So, what’s the deal with chip cards?

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An overdue upgrade

In October of 2015, the US finally decided to join Europe and the rest of the world by upgrading from existing credit card swipe technology (the same “technology” as cassette tapes). Chip Cards are also known as EMV which stands for Europay, Mastercard and Visa. EMV is the global standard for credit cards equipped with security chips and the technology used to authenticate chip-card transactions. The rollout in the US has been anything but smooth, with some large retailers still swiping your chip cards more than 2 years later.

Shifting liabilities

The biggest change in October 2015 was the “Liability Shift”. Since that shift, merchants have been liable for all fraudulent transactions that don’t utilize EMV technology. Even with a signed receipt or video evidence, the merchant is still responsible! If a customer disputes a charge and files a “chargeback” with their credit card company, the merchant will automatically lose the dispute if they are not utilizing EMV readers. The merchant will not be paid for their product or service and will additionally be liable for any processing fees including additional chargeback fees.

Not accepting chip cards is a magnet for fraud

Now that we are two years past the liability shift, savvy criminals and grifters know that they can take advantage of this system. Restaurants and retail shops are particularly vulnerable to these crimes. Con artists are aware they can purchase (often very expensive) items, meals and services, then dispute the charges with nearly no consequences. The only recourse available to merchants is through the legal system, which can end up costing more than the fraudulent transaction.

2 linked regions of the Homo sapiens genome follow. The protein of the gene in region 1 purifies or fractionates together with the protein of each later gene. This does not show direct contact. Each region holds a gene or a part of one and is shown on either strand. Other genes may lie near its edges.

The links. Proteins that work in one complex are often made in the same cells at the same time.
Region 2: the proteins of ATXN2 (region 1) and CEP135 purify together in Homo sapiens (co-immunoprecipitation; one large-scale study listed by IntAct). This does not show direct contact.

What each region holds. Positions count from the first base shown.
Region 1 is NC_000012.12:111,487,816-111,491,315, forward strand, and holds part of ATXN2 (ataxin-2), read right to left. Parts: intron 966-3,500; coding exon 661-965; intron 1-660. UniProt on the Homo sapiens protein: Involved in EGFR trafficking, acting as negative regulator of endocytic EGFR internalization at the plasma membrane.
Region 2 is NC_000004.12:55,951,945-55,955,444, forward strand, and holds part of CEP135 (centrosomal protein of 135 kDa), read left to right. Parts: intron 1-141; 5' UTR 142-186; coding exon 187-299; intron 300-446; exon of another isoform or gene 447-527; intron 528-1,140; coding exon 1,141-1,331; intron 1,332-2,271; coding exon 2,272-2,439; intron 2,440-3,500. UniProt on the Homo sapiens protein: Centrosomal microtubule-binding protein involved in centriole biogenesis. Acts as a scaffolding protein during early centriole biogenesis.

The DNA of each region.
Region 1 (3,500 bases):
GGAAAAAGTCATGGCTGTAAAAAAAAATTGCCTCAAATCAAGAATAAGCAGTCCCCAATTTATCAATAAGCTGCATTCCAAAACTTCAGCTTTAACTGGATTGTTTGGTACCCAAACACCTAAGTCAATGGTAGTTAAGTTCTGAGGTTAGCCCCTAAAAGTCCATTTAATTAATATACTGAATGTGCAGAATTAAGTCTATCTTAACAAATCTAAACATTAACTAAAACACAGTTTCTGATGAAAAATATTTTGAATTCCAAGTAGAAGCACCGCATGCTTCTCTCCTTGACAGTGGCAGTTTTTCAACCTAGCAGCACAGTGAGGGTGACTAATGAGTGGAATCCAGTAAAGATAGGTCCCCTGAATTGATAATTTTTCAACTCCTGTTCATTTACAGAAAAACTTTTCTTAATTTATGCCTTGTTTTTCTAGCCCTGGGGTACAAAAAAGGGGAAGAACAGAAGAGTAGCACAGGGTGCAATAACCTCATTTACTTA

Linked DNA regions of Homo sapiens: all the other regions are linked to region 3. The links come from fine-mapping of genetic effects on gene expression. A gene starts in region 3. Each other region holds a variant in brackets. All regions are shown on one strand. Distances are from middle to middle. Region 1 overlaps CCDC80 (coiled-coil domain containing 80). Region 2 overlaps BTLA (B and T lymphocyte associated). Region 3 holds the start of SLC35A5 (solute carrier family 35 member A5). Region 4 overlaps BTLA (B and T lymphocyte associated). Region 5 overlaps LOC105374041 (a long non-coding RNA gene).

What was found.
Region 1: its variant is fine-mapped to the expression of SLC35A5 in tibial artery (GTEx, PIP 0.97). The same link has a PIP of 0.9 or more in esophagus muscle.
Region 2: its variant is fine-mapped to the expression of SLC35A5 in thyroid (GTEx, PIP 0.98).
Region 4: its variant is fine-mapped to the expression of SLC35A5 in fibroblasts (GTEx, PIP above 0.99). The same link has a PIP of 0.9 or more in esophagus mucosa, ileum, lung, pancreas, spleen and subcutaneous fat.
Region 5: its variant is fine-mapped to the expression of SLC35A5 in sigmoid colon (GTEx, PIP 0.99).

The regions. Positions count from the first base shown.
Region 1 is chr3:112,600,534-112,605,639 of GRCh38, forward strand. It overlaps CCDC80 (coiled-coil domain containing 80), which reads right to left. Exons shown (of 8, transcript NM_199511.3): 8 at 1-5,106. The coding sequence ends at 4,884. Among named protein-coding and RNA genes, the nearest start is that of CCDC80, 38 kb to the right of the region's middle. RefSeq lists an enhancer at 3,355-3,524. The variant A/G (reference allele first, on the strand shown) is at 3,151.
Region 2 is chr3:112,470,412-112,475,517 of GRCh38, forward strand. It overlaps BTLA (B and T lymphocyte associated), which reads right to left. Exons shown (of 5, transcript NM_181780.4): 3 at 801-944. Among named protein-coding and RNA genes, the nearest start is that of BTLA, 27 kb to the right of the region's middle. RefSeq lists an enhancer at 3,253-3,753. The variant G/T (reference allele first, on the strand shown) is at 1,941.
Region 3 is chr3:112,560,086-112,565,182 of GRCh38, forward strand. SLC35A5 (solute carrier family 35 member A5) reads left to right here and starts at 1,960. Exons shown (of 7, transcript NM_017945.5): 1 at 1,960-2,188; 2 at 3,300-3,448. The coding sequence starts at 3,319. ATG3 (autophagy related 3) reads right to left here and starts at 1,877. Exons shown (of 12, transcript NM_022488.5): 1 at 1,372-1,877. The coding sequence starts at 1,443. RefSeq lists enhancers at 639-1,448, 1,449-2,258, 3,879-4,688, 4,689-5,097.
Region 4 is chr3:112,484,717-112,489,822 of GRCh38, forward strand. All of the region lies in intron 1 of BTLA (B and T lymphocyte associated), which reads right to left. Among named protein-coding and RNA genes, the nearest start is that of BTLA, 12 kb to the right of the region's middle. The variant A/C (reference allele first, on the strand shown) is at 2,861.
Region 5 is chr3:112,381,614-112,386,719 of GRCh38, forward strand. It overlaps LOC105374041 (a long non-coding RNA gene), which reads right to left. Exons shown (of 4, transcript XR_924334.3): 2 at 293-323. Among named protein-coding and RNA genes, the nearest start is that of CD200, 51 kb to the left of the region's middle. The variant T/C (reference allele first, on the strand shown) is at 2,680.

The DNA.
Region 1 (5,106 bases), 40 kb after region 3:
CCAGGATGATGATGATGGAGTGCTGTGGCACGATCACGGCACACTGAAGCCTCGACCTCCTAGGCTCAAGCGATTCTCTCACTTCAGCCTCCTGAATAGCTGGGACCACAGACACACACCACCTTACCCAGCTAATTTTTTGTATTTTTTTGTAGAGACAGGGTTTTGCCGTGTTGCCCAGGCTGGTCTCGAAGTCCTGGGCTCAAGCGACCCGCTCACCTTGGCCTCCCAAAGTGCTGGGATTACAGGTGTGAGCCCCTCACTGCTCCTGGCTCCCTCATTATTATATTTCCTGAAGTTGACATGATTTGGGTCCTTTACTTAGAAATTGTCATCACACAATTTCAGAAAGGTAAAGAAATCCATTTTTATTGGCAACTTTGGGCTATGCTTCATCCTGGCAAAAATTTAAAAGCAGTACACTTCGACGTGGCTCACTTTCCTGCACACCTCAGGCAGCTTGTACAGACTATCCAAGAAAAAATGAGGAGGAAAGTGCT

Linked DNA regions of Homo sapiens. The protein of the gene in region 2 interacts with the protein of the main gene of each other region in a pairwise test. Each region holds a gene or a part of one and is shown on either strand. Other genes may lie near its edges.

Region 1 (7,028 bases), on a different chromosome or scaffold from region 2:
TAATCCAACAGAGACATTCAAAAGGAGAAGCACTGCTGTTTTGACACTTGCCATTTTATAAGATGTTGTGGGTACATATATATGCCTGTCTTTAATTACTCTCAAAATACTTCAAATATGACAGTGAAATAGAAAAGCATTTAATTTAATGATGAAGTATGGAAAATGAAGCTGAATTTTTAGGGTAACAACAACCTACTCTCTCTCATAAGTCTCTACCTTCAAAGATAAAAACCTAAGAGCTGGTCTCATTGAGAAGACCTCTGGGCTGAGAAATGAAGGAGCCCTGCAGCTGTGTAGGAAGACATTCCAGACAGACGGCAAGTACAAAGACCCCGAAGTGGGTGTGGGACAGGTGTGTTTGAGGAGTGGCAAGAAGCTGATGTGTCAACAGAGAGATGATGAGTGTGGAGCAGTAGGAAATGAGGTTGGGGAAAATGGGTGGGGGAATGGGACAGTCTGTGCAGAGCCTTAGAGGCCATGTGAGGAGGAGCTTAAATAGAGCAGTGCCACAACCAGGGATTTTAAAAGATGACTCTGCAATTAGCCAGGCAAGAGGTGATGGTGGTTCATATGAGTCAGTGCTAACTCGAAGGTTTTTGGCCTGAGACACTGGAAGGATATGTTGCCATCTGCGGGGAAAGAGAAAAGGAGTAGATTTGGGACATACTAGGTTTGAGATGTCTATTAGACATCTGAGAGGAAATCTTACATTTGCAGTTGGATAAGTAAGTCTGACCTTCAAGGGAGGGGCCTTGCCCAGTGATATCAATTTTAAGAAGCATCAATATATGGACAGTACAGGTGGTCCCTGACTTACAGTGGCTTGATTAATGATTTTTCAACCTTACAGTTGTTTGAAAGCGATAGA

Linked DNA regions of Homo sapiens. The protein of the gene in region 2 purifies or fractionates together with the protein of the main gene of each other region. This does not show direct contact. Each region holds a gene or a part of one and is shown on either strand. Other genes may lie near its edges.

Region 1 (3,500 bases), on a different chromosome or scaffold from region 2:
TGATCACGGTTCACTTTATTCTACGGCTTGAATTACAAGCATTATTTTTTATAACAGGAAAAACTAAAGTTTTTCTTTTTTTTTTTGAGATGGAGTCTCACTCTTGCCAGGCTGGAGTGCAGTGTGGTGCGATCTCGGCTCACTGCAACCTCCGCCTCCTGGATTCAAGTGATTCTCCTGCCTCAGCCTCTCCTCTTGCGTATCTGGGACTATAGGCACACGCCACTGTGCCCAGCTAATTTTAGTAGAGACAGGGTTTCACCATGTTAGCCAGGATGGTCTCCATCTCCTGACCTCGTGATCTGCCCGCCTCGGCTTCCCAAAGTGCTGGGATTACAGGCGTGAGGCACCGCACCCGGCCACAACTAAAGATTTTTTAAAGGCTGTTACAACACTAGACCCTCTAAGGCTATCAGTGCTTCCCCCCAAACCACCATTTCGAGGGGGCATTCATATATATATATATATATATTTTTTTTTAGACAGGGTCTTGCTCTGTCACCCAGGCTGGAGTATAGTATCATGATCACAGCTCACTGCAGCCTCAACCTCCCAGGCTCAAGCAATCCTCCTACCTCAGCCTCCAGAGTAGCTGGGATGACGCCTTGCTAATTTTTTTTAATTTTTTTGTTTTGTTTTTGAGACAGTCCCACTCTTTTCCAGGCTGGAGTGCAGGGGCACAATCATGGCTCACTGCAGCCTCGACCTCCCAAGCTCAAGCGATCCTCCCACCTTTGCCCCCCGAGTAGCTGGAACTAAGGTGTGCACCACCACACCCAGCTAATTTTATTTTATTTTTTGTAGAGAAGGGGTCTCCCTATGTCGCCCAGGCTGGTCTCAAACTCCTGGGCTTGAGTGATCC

Many solutions are still not EMV ready

Have you noticed a large grocery chain or big box store not yet accepting EMV? It could be because they have a combination of point-of-sale (POS) systems, processors and other technology (#paymentstacks) that still haven’t completed the EMV upgrade. Moreover, many simple solutions like mobile card swipers don’t offer a chip reader and are waiting to be EMV ready. Even if they do have the technology, the extra time it takes for a chip card transaction adds a significant cost by slowing down the checkout process.

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